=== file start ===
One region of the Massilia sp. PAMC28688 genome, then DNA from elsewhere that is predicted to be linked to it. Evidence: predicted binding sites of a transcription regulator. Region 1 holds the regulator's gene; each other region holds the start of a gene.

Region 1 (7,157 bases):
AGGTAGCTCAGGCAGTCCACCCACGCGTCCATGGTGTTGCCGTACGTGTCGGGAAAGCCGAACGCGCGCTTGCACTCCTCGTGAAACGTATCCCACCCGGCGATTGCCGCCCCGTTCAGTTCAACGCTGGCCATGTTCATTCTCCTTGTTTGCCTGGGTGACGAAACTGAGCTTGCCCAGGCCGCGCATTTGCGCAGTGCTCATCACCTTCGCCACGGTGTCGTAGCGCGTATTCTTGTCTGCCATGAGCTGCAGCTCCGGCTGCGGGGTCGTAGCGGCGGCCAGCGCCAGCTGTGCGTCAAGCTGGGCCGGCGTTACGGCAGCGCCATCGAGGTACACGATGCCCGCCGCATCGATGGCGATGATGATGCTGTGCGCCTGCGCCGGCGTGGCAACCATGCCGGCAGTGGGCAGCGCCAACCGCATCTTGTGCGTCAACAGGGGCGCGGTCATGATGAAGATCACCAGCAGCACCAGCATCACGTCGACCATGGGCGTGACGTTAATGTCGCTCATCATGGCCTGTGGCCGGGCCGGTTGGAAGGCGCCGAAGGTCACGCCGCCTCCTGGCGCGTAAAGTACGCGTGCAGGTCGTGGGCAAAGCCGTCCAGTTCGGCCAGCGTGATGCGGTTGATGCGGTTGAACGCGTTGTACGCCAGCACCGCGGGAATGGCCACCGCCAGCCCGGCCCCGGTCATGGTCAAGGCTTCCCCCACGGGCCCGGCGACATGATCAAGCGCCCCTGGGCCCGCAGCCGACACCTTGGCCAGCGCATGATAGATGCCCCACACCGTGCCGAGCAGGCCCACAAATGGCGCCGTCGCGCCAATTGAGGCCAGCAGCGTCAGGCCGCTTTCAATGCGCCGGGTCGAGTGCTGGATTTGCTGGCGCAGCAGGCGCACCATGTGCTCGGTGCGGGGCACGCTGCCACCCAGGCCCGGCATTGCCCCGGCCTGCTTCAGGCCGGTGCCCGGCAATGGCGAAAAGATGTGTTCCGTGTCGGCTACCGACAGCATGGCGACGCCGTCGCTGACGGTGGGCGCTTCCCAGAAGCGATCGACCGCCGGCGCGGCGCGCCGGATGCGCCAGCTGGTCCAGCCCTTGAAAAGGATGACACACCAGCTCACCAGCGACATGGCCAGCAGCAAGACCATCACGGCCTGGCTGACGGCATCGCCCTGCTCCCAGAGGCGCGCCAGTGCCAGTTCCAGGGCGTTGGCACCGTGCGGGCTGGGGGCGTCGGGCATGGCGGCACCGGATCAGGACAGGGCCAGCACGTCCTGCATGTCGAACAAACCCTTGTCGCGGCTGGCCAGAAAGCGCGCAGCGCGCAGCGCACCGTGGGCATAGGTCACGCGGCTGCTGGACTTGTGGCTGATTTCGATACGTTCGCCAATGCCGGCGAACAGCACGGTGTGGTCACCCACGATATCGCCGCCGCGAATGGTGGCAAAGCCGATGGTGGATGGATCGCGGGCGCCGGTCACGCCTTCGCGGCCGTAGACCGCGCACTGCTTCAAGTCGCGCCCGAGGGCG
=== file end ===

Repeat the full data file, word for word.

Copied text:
One region of the Massilia sp. PAMC28688 genome, then DNA from elsewhere that is predicted to be linked to it. Evidence: predicted binding sites of a transcription regulator. Region 1 holds the regulator's gene; each other region holds the start of a gene.

Region 1 (7,157 bases):
AGGTAGCTCAGGCAGTCCACCCACGCGTCCATGGTGTTGCCGTACGTGTCGGGAAAGCCGAACGCGCGCTTGCACTCCTCGTGAAACGTATCCCACCCGGCGATTGCCGCCCCGTTCAGTTCAACGCTGGCCATGTTCATTCTCCTTGTTTGCCTGGGTGACGAAACTGAGCTTGCCCAGGCCGCGCATTTGCGCAGTGCTCATCACCTTCGCCACGGTGTCGTAGCGCGTATTCTTGTCTGCCATGAGCTGCAGCTCCGGCTGCGGGGTCGTAGCGGCGGCCAGCGCCAGCTGTGCGTCAAGCTGGGCCGGCGTTACGGCAGCGCCATCGAGGTACACGATGCCCGCCGCATCGATGGCGATGATGATGCTGTGCGCCTGCGCCGGCGTGGCAACCATGCCGGCAGTGGGCAGCGCCAACCGCATCTTGTGCGTCAACAGGGGCGCGGTCATGATGAAGATCACCAGCAGCACCAGCATCACGTCGACCATGGGCGTGACGTTAATGTCGCTCATCATGGCCTGTGGCCGGGCCGGTTGGAAGGCGCCGAAGGTCACGCCGCCTCCTGGCGCGTAAAGTACGCGTGCAGGTCGTGGGCAAAGCCGTCCAGTTCGGCCAGCGTGATGCGGTTGATGCGGTTGAACGCGTTGTACGCCAGCACCGCGGGAATGGCCACCGCCAGCCCGGCCCCGGTCATGGTCAAGGCTTCCCCCACGGGCCCGGCGACATGATCAAGCGCCCCTGGGCCCGCAGCCGACACCTTGGCCAGCGCATGATAGATGCCCCACACCGTGCCGAGCAGGCCCACAAATGGCGCCGTCGCGCCAATTGAGGCCAGCAGCGTCAGGCCGCTTTCAATGCGCCGGGTCGAGTGCTGGATTTGCTGGCGCAGCAGGCGCACCATGTGCTCGGTGCGGGGCACGCTGCCACCCAGGCCCGGCATTGCCCCGGCCTGCTTCAGGCCGGTGCCCGGCAATGGCGAAAAGATGTGTTCCGTGTCGGCTACCGACAGCATGGCGACGCCGTCGCTGACGGTGGGCGCTTCCCAGAAGCGATCGACCGCCGGCGCGGCGCGCCGGATGCGCCAGCTGGTCCAGCCCTTGAAAAGGATGACACACCAGCTCACCAGCGACATGGCCAGCAGCAAGACCATCACGGCCTGGCTGACGGCATCGCCCTGCTCCCAGAGGCGCGCCAGTGCCAGTTCCAGGGCGTTGGCACCGTGCGGGCTGGGGGCGTCGGGCATGGCGGCACCGGATCAGGACAGGGCCAGCACGTCCTGCATGTCGAACAAACCCTTGTCGCGGCTGGCCAGAAAGCGCGCAGCGCGCAGCGCACCGTGGGCATAGGTCACGCGGCTGCTGGACTTGTGGCTGATTTCGATACGTTCGCCAATGCCGGCGAACAGCACGGTGTGGTCACCCACGATATCGCCGCCGCGAATGGTGGCAAAGCCGATGGTGGATGGATCGCGGGCGCCGGTCACGCCTTCGCGGCCGTAGACCGCGCACTGCTTCAAGTCGCGCCCGAGGGCG